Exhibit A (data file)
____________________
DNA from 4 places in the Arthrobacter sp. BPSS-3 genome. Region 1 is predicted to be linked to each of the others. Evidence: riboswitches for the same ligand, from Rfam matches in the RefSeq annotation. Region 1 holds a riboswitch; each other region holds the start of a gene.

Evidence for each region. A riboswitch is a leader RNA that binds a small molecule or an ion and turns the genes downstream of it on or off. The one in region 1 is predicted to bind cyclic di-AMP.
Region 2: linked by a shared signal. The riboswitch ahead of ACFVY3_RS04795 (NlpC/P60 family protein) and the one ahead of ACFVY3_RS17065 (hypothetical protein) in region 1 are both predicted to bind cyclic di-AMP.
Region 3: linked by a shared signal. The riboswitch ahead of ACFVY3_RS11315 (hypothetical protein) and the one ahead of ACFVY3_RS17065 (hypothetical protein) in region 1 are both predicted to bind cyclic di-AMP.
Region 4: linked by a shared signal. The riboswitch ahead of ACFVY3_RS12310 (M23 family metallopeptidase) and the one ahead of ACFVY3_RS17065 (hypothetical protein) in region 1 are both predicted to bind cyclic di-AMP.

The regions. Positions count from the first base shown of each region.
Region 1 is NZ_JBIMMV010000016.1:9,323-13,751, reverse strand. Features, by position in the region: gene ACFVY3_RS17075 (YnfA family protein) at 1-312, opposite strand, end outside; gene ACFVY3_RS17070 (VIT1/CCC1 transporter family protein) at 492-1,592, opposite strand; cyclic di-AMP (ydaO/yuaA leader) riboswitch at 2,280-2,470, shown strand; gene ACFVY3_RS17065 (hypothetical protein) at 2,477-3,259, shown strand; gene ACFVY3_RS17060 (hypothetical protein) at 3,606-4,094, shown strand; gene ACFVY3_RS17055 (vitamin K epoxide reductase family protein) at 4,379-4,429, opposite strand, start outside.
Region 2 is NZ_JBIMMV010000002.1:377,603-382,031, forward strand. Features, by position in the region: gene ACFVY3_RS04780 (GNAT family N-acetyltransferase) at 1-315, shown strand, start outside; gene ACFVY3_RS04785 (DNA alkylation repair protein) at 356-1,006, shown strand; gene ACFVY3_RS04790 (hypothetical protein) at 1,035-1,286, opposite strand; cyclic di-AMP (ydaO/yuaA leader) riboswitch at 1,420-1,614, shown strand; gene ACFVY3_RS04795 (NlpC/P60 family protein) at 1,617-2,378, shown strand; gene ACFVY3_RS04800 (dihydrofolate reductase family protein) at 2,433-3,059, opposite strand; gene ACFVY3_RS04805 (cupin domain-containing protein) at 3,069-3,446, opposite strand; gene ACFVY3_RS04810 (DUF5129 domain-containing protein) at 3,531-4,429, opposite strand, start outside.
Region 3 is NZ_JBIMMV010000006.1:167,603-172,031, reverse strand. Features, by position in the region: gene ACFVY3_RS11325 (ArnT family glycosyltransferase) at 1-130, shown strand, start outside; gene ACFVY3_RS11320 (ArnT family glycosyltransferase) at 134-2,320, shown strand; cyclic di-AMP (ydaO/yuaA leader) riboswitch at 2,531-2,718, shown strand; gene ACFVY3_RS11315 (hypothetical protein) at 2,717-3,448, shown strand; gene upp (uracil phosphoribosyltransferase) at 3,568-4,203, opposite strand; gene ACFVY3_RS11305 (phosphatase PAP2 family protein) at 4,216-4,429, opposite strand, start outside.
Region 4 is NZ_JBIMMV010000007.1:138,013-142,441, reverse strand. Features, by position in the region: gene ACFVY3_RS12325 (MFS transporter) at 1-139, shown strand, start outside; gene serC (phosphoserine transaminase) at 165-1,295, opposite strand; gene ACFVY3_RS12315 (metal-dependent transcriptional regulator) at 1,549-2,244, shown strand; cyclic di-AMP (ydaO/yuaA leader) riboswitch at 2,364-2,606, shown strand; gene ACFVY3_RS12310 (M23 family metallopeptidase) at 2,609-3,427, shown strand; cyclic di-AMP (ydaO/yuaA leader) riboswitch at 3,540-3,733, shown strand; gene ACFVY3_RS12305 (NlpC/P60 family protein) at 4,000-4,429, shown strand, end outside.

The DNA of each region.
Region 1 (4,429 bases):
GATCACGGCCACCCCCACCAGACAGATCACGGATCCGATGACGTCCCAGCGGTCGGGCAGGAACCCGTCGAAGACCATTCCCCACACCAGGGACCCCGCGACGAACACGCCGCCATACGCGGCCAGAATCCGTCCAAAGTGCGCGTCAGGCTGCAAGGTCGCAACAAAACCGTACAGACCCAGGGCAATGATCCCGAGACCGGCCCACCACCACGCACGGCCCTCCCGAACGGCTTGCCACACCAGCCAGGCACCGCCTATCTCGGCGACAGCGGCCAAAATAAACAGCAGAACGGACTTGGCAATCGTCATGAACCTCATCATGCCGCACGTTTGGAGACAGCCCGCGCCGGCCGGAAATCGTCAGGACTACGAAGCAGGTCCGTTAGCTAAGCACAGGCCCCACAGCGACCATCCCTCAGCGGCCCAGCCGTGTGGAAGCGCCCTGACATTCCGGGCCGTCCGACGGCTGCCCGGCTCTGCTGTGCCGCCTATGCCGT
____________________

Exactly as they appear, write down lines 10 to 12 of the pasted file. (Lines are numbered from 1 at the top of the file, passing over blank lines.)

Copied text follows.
Region 4 is NZ_JBIMMV010000007.1:138,013-142,441, reverse strand. Features, by position in the region: gene ACFVY3_RS12325 (MFS transporter) at 1-139, shown strand, start outside; gene serC (phosphoserine transaminase) at 165-1,295, opposite strand; gene ACFVY3_RS12315 (metal-dependent transcriptional regulator) at 1,549-2,244, shown strand; cyclic di-AMP (ydaO/yuaA leader) riboswitch at 2,364-2,606, shown strand; gene ACFVY3_RS12310 (M23 family metallopeptidase) at 2,609-3,427, shown strand; cyclic di-AMP (ydaO/yuaA leader) riboswitch at 3,540-3,733, shown strand; gene ACFVY3_RS12305 (NlpC/P60 family protein) at 4,000-4,429, shown strand, end outside.

The DNA of each region.
Region 1 (4,429 bases):